Hong Kong activists including Joshua Wong in custody after guilty protest plea
Three young Hong Kong dissidents including Joshua Wong were remanded into custody on Monday after pleading guilty to inciting a rally during last year’s pro-democracy protests, deepening the crackdown against Beijing’s critics.
Hong Kong was convulsed by seven straight months of huge and often violent democracy rallies last year in which millions took to the streets.
Beijing has refused demands for free elections and authorities have pursued democracy supporters with criminal cases and a sweeping new national security law.
Wong, 24, was prosecuted alongside fellow activists Ivan Lam and Agnes Chow over a protest which took place last summer outside the city police headquarters.
“We will continue to fight for freedom -- and now is not the time for us to kowtow to Beijing and surrender,” Wong told reporters on his way to court.
Once inside Wong pleaded guilty to inciting and organising an illegal assembly. Lam pleaded guilty to incitement while Chow, 23, admitted inciting and joining the protest.
All three were remanded into custody pending sentencing on December 2, meaning a jail term is all but guaranteed.
The maximum sentence a magistrate’s court can hand down is three years.
“Everyone hang in there. I know it’s tougher for you to remain out there,” Wong shouted inside court.
Small groups of supporters surrounded their prison van as they were driven away shouting “Add oil!” and “No rioters, only tyranny!”
Add oil is a popular phrase of encouragement in Cantonese while authorities dismissed both peaceful and violent protesters alike last year as rioters.
Wong and Lam were later filmed leaving a police van, handcuffed together, and entering a detention facility.
Despite his youth, Wong has already spent time in prison for leading democracy protests and told reporters that he was ready to return.
“Emotionally I am reluctant in every way to be jailed but rationally I have absolutely no space to complain in comparison with many others,” he said outside court, in a reference to the hundreds of protest-linked prosecutions already concluded.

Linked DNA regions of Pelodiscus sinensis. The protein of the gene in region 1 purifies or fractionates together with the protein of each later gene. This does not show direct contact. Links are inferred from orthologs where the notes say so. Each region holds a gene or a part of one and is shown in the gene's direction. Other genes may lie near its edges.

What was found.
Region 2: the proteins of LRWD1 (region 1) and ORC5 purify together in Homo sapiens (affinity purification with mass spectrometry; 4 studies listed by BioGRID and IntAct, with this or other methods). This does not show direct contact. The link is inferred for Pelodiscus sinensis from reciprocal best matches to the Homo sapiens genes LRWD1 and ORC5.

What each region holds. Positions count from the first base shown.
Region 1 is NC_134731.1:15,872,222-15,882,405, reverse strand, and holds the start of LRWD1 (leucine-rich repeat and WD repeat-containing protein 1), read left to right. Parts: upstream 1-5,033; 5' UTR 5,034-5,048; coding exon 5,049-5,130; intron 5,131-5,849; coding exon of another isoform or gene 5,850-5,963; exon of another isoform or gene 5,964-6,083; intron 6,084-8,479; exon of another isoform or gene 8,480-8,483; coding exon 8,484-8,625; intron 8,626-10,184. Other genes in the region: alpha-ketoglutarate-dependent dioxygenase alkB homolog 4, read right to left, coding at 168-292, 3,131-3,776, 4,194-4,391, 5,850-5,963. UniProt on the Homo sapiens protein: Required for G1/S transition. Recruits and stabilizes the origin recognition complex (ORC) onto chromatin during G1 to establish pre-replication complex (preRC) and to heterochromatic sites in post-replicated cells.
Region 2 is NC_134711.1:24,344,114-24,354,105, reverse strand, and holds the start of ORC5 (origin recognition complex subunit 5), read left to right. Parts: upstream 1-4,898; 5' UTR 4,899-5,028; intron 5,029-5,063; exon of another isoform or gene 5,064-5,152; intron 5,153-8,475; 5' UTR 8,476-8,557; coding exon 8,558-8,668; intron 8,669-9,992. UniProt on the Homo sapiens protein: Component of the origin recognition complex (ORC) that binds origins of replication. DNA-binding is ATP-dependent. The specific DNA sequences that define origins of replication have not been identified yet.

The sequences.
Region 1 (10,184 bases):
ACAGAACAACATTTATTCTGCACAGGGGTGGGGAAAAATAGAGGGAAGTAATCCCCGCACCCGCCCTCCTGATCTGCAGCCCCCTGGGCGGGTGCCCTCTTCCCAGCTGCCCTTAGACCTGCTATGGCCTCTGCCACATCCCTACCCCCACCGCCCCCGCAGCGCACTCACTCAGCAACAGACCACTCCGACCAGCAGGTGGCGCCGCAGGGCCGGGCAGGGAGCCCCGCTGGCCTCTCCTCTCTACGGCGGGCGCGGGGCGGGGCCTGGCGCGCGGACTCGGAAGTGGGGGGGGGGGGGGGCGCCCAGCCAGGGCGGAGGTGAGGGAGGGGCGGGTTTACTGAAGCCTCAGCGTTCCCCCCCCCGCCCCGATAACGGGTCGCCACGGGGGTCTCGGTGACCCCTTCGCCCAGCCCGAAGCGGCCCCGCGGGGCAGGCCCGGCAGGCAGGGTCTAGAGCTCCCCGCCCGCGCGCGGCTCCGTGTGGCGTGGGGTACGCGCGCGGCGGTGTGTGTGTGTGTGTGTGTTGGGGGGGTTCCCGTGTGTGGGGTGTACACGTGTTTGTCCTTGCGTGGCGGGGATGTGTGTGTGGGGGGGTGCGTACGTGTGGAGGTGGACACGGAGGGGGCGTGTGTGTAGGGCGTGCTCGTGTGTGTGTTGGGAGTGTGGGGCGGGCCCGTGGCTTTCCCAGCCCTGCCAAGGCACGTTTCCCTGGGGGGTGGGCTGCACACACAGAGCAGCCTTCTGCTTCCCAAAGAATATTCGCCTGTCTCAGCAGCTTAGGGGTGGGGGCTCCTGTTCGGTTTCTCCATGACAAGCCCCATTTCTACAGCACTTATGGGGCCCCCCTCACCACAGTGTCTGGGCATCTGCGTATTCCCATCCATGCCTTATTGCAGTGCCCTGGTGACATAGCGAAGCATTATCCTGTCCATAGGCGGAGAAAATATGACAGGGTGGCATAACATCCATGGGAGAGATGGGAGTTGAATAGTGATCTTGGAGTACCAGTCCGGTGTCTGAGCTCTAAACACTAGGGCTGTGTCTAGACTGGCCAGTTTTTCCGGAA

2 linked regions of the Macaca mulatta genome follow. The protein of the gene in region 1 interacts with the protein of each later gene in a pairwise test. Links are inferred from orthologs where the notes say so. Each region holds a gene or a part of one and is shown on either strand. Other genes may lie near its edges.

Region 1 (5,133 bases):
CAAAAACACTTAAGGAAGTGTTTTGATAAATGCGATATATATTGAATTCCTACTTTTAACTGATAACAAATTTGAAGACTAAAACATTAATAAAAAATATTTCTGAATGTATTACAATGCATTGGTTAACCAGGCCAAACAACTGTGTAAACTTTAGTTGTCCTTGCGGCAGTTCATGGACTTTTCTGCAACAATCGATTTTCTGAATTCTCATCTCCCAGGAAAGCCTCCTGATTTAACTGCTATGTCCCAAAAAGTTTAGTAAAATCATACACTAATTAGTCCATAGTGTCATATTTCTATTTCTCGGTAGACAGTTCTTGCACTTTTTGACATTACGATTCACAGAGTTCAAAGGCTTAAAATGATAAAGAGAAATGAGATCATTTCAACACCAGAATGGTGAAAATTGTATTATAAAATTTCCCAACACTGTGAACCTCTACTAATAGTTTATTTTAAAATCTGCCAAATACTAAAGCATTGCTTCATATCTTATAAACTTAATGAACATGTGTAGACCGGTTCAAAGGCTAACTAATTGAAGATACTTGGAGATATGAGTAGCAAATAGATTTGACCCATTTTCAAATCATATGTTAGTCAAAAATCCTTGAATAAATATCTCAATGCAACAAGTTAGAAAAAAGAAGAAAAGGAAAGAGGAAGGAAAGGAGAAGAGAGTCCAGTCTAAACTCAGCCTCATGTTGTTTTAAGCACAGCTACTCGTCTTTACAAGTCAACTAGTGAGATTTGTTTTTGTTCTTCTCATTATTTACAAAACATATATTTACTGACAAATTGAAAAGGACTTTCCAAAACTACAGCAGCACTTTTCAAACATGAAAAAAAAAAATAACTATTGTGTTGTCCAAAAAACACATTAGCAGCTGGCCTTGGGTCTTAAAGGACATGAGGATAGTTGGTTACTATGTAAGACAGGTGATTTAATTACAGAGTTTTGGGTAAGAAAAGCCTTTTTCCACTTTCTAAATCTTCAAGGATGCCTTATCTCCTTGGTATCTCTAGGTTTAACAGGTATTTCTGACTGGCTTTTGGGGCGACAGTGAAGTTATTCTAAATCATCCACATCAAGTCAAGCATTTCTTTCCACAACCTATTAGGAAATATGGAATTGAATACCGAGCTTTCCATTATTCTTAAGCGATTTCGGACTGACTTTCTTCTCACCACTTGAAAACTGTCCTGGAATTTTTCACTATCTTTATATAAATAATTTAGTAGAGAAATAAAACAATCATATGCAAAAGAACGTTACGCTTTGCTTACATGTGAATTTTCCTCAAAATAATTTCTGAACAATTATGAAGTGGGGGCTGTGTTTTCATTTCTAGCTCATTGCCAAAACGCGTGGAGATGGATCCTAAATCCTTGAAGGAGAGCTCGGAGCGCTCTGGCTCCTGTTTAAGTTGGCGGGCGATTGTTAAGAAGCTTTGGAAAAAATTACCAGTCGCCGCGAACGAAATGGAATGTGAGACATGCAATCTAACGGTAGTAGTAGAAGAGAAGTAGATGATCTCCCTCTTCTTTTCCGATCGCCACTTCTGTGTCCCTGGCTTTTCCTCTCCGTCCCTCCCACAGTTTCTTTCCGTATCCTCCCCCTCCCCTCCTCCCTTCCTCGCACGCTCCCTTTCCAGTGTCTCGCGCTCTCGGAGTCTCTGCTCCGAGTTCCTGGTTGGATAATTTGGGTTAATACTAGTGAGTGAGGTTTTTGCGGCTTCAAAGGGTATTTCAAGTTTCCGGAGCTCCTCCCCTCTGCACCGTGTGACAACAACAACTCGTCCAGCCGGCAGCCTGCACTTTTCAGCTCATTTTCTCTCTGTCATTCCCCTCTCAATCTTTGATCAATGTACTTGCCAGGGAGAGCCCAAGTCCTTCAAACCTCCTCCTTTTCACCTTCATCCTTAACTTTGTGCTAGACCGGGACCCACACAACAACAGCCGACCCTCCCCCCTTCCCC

Chow appeared less self-assured.
“If sentenced, this will be my first time in prison,” she wrote in a Facebook post on Sunday. “While I say I have mentally prepared for this, I am still a bit scared.”
Wong became an activist when he was in his early teens, organising successful rallies in 2012 against plans to make Hong Kong’s education system more “patriotic” and similar to the mainland.
In 2014 he and Chow helped inspire and lead the “Umbrella Movement” -- a 79-day peaceful occupation of three busy intersections by a largely student-led campaign calling for universal suffrage.
Wong was jailed for his involvement in those protests, alongside most of that movement’s main leaders.
He was still in jail when last year’s much larger democracy protests kicked off, though he made appearances at numerous rallies after his release.
However the protests were deliberately leaderless, mostly organised by social media and encrypted chat forums.
They were also much more violent. Riot police unleashed thousands of rounds of tear gas and rubber bullets and were frequently filmed using batons to beat arrested demonstrators.
Their headquarters was besieged on multiple occasions with crowds hurling eggs and daubing its walls with graffiti.
Small groups of hardline activists resorted to rocks, petrol bombs and even bows and arrows.
More than 10,000 people were arrested and most of Hong Kong’s leading activists and opposition figures now face prosecution.
Arrests and gatherings banned
The demonstrations petered out at the start of the year thanks to fatigue, mass arrests and the emergence of the coronavirus.
An anti-pandemic ban on more than four people gathering in public has remained in place for most of this year.
Beijing has also imposed a broad security law which ramps up its direct control over the semi-autonomous city and outlaws certain political views.
Demosisto, the pro-democracy party that Wong, Lam and Chow were in, disbanded when the security law came in because their desire for greater self-determination was now illegal.
Pro-democracy lawmakers have also been disqualified and local legislature elections delayed for a year.
Authorities say they have returned much-needed stability to the global trade hub.
Critics counter that opposition to Beijing’s rule remains widespread despite the lack of street protests.